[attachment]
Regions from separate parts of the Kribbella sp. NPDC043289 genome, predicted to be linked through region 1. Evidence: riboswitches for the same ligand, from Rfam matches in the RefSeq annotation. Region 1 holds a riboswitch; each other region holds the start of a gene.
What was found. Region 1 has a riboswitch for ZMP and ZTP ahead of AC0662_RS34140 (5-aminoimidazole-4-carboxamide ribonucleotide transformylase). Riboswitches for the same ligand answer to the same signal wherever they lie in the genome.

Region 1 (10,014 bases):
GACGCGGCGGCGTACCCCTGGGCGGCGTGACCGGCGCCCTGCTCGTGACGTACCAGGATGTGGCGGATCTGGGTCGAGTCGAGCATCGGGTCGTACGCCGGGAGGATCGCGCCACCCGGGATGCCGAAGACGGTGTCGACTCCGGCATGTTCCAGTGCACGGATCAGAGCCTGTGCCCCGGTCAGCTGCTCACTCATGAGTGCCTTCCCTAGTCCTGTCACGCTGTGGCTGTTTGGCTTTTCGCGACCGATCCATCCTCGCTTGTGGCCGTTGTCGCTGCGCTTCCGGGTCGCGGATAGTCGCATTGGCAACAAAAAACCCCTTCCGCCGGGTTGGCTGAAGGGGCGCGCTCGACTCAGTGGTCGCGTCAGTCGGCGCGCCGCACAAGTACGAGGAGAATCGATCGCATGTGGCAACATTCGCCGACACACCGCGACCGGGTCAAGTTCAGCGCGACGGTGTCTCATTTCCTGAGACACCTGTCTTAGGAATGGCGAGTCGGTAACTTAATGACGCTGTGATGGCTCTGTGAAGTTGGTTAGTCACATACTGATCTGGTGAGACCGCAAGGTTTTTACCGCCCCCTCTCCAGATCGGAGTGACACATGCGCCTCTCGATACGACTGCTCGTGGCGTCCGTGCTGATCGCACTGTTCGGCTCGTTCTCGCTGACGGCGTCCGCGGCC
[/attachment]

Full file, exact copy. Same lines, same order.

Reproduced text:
Regions from separate parts of the Kribbella sp. NPDC043289 genome, predicted to be linked through region 1. Evidence: riboswitches for the same ligand, from Rfam matches in the RefSeq annotation. Region 1 holds a riboswitch; each other region holds the start of a gene.
What was found. Region 1 has a riboswitch for ZMP and ZTP ahead of AC0662_RS34140 (5-aminoimidazole-4-carboxamide ribonucleotide transformylase). Riboswitches for the same ligand answer to the same signal wherever they lie in the genome.

Region 1 (10,014 bases):
GACGCGGCGGCGTACCCCTGGGCGGCGTGACCGGCGCCCTGCTCGTGACGTACCAGGATGTGGCGGATCTGGGTCGAGTCGAGCATCGGGTCGTACGCCGGGAGGATCGCGCCACCCGGGATGCCGAAGACGGTGTCGACTCCGGCATGTTCCAGTGCACGGATCAGAGCCTGTGCCCCGGTCAGCTGCTCACTCATGAGTGCCTTCCCTAGTCCTGTCACGCTGTGGCTGTTTGGCTTTTCGCGACCGATCCATCCTCGCTTGTGGCCGTTGTCGCTGCGCTTCCGGGTCGCGGATAGTCGCATTGGCAACAAAAAACCCCTTCCGCCGGGTTGGCTGAAGGGGCGCGCTCGACTCAGTGGTCGCGTCAGTCGGCGCGCCGCACAAGTACGAGGAGAATCGATCGCATGTGGCAACATTCGCCGACACACCGCGACCGGGTCAAGTTCAGCGCGACGGTGTCTCATTTCCTGAGACACCTGTCTTAGGAATGGCGAGTCGGTAACTTAATGACGCTGTGATGGCTCTGTGAAGTTGGTTAGTCACATACTGATCTGGTGAGACCGCAAGGTTTTTACCGCCCCCTCTCCAGATCGGAGTGACACATGCGCCTCTCGATACGACTGCTCGTGGCGTCCGTGCTGATCGCACTGTTCGGCTCGTTCTCGCTGACGGCGTCCGCGGCC